Where does this statistic come from? Well, from a “highly scientific” analysis based on our observation of the nearly 200 landing pages currently being used by our clients or for AdWords campaigns (156 ads clicked anyway). So even if the number isn’t statistically significant, it gives us an idea of the state of things on the threshold of 2017.
Here’s what jumps out after this quick analysis: 10.4% of ads lead to a well-built landing page, 12.1% lead to a pseudo-landing page, and 77.5% lead to generic website pages. What a waste!
And yet, there’s no lack of tools to quickly set these pages up: Unbounce, Leadpages and Instapages are all very accessible and easy to use, and allow you to create landing pages without writing a single line of code. Most large CMSs also allow you to create landing pages without getting too complicated.
Why is this happening? Are we too eager to put our campaigns online? Maybe we believe that putting 100% of our budgets towards digital media will give better results? Maybe we haven’t done an analysis of the financial windfall that optimizing these pages could bring about? Maybe. But maybe, we just don’t understand exactly what the advantages of a well-designed landing page are, or what that even means in the “conversion” sense of the term.
Oli Gardner and the Unbounce team did a great job of explaining this in their Academy. Rather than reinventing the wheel (or plagiarizing) here’s their definition:
Technically, a landing page is any webpage that someone lands on after clicking an online marketing call-to-action.
As a marketer, it’s important for you to get the best bang for your buck and ensure that as much traffic hitting your landing pages actually converts. So for our purposes, we’re going to define a landing page as a dedicated, campaign-specific webpage that drives your visitors to complete a single marketing goal or call to action.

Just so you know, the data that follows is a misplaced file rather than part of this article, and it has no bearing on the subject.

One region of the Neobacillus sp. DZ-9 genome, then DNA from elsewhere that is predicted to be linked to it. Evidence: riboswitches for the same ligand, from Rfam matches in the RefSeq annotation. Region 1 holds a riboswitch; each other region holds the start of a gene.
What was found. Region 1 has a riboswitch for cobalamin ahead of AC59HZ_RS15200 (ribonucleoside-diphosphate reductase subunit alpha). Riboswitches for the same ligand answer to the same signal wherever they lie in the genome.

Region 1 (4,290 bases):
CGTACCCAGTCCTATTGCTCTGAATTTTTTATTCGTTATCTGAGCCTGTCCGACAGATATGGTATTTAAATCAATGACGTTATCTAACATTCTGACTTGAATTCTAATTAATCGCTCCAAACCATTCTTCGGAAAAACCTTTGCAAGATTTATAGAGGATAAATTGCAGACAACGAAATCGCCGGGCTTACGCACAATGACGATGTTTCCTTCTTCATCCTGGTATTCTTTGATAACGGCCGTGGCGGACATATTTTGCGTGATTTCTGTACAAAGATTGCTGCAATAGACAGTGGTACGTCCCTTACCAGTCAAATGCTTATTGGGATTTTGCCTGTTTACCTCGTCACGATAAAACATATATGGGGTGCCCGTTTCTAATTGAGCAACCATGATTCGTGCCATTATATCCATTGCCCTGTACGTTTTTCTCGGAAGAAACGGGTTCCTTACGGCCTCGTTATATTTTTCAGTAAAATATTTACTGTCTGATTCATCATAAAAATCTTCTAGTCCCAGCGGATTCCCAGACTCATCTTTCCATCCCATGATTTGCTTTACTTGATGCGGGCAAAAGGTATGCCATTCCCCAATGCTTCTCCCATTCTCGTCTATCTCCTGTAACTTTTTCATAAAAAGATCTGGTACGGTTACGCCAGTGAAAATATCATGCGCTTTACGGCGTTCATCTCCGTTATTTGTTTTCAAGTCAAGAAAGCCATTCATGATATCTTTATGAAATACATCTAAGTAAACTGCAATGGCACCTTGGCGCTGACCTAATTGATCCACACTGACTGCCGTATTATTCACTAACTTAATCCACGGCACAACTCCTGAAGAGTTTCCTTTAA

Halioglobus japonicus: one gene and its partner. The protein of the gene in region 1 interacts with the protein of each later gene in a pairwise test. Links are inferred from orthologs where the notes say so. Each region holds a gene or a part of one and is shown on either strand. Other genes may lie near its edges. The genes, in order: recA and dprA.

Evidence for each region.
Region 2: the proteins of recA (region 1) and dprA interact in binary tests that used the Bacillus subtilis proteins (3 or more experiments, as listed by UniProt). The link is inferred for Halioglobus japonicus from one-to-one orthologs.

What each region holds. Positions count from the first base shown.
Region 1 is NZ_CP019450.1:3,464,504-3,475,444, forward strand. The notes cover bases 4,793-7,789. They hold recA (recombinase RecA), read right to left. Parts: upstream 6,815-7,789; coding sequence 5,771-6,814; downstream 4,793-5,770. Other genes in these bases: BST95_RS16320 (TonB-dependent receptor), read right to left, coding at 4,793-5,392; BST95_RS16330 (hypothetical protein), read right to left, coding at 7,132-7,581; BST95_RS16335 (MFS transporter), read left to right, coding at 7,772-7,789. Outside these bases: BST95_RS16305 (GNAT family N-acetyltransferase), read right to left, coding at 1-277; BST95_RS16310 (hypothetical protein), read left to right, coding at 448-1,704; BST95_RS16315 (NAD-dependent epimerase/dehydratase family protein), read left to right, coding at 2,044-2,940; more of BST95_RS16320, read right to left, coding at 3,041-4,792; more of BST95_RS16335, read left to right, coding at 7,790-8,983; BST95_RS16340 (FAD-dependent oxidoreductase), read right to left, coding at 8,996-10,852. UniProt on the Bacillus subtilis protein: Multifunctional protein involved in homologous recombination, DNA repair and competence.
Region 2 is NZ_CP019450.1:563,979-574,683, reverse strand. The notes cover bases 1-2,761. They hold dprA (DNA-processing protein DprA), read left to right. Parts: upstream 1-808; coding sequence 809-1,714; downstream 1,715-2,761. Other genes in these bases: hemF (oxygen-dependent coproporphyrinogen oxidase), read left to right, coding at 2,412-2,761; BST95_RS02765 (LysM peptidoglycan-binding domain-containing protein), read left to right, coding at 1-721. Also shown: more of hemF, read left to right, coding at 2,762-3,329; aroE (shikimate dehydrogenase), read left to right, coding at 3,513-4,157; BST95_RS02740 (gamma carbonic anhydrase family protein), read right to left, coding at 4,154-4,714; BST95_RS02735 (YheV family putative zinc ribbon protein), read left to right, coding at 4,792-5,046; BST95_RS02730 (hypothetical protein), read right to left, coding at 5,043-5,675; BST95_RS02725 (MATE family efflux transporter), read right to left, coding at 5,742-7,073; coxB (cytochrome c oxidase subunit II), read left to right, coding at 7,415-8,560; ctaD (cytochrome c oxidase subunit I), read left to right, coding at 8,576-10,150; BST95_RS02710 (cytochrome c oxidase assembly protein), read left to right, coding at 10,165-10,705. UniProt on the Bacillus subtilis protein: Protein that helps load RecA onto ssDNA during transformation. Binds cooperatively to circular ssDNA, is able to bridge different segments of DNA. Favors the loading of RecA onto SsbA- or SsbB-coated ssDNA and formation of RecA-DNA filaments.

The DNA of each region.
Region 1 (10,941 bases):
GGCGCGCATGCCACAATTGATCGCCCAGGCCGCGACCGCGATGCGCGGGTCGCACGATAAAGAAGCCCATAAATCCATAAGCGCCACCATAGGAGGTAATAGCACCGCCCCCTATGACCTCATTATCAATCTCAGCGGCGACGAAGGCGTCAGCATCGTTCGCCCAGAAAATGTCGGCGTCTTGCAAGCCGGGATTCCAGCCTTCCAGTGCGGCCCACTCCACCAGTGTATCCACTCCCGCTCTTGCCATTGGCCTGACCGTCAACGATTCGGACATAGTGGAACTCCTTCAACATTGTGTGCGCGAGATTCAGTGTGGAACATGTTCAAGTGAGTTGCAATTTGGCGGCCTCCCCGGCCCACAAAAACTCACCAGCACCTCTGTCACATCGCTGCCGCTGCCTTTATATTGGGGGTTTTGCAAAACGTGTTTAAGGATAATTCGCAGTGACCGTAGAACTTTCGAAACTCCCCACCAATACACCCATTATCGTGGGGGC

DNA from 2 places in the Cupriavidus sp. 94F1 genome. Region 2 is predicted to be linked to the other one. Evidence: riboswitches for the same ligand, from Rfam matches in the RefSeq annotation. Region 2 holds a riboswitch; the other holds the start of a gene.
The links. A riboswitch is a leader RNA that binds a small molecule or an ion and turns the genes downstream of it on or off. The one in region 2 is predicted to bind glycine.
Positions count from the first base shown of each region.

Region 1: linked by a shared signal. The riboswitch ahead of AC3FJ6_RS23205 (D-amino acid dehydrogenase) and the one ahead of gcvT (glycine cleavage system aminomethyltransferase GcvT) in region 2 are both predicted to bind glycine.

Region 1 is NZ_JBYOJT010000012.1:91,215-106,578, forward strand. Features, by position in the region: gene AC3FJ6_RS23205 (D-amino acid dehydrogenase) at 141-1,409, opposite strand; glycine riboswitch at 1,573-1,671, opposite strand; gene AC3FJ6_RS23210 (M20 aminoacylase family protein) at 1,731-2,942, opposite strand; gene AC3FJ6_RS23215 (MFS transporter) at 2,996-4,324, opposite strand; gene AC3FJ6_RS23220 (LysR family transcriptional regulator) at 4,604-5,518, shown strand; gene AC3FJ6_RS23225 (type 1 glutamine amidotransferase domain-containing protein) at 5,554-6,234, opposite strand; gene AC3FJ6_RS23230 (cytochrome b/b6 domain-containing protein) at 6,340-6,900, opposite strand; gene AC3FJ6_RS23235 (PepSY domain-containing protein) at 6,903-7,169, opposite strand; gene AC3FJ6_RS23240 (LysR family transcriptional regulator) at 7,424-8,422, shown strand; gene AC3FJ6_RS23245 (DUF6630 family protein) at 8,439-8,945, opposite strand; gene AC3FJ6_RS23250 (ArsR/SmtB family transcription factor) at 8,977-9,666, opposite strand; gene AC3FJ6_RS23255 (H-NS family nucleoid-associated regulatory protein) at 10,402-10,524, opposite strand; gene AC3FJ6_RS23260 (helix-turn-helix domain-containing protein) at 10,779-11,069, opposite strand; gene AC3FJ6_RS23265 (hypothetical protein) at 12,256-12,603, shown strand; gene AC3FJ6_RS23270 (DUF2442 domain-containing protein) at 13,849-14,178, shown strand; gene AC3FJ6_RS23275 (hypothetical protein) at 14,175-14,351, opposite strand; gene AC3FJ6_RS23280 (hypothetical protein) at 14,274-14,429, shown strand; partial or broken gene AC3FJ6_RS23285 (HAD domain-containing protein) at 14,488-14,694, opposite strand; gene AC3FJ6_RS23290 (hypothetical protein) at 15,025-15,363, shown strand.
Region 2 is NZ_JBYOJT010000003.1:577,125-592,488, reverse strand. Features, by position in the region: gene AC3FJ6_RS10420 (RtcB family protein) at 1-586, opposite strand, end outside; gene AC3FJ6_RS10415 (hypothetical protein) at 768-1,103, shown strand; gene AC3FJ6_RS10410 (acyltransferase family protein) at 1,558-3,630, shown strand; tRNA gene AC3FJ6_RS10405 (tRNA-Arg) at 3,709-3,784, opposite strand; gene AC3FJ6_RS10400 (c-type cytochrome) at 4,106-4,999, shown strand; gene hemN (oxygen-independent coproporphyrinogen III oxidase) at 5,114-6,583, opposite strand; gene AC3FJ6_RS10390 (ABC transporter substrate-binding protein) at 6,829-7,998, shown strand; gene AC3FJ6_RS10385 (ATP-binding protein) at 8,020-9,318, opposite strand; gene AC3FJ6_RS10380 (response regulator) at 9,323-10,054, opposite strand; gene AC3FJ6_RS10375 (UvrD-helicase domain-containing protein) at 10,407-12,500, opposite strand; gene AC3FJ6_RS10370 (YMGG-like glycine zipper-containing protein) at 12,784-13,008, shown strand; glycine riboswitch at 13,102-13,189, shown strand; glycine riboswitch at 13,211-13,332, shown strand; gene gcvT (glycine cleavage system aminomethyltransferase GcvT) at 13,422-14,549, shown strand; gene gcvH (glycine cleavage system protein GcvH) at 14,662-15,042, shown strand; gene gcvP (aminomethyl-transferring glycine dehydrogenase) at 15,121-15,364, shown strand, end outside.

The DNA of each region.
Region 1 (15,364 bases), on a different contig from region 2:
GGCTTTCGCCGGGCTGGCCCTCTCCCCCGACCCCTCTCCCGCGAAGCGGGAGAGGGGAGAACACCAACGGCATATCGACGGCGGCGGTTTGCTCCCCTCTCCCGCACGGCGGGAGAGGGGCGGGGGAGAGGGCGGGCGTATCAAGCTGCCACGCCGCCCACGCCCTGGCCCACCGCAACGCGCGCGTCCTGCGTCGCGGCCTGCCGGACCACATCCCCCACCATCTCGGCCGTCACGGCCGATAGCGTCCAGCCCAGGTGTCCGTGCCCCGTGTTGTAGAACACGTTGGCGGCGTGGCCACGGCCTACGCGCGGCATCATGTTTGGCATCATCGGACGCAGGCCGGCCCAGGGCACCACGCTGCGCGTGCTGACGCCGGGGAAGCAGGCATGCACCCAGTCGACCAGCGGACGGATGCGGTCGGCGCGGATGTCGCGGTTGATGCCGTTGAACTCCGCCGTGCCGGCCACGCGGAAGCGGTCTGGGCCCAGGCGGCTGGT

By dedicated, we mean that the page has (virtually) no ties to your website, and serves only one purpose: getting your visitors to convert through a single call to action.[This page has no navigation and is only accessible from the link in your marketing message (and sometimes through Google, but that’s not often relevant).]
By campaign-specific, we mean that for each initiative or marketing campaign you run, you should have a tailored page just for that campaign. One ebook? One landing page. Two promotions? Two landing pages.
I like this definition. However, I would make two observations:
Also, it seems appropriate to introduce a new term in our marketing jargon: Campaign Landing Page. That would be a landing page dedicated to a specific campaign aimed at one goal: conversion.
An example of a simple landing page.
This article is the first in a serie dedicated to landing pages. Coming next week: “4 reasons to focus seriously on your landing pages.”